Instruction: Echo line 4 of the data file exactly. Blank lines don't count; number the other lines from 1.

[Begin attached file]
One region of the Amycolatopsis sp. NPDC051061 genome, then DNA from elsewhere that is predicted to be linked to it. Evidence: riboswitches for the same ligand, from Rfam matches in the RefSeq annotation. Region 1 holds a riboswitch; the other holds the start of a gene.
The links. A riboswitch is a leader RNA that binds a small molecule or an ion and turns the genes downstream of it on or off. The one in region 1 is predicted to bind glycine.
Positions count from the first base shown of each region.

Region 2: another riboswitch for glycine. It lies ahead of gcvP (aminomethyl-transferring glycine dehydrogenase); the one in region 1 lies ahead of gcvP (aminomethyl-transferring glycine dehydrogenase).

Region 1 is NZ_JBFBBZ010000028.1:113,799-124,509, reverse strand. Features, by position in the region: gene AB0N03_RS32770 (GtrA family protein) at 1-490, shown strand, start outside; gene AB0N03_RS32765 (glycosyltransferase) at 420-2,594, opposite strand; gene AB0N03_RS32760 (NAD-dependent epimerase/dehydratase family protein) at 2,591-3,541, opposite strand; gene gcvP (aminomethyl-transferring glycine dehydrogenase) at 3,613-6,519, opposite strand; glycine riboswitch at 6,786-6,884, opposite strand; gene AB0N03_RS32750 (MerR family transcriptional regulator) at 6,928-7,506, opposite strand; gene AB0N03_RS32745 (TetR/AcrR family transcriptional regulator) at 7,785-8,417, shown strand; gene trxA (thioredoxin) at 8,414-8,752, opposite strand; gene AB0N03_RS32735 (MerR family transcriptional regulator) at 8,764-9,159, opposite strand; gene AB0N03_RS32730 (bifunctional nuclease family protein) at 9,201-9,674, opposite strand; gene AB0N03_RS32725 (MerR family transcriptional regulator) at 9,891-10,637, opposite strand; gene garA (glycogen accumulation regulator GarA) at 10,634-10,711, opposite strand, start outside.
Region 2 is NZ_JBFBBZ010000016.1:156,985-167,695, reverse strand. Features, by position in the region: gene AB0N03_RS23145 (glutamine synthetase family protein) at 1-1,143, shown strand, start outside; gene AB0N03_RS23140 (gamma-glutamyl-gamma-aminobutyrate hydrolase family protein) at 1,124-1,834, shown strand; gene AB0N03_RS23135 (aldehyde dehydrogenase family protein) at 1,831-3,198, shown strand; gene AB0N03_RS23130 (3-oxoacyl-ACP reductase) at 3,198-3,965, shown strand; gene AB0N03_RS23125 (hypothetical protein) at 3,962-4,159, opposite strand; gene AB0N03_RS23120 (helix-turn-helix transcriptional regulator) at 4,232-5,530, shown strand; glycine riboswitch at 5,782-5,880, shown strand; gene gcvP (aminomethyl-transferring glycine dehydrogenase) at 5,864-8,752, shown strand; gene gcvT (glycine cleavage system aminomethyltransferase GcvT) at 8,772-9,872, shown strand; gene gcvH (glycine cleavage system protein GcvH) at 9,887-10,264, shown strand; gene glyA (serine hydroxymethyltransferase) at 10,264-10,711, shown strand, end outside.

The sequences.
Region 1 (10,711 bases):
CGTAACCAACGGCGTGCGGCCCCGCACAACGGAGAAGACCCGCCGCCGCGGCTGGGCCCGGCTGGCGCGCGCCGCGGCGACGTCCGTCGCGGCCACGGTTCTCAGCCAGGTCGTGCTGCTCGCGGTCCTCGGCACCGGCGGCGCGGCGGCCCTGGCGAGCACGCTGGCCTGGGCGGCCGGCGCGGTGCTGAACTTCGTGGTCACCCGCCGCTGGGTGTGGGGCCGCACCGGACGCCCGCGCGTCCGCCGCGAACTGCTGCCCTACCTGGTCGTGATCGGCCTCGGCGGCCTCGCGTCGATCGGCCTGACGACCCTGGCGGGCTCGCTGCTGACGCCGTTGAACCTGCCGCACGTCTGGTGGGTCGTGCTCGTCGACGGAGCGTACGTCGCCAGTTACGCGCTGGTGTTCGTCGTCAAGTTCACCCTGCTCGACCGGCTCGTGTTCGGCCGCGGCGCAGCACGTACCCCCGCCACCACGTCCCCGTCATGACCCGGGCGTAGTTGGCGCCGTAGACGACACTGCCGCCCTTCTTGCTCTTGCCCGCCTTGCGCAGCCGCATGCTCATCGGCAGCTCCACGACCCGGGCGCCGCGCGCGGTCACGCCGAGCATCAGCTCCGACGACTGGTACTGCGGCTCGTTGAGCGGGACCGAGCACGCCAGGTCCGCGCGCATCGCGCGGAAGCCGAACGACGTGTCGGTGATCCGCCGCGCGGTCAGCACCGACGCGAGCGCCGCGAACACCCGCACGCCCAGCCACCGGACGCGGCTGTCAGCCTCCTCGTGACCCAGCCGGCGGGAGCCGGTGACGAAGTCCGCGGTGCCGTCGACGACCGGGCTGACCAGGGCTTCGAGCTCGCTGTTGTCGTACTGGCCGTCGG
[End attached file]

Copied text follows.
Region 2: another riboswitch for glycine. It lies ahead of gcvP (aminomethyl-transferring glycine dehydrogenase); the one in region 1 lies ahead of gcvP (aminomethyl-transferring glycine dehydrogenase).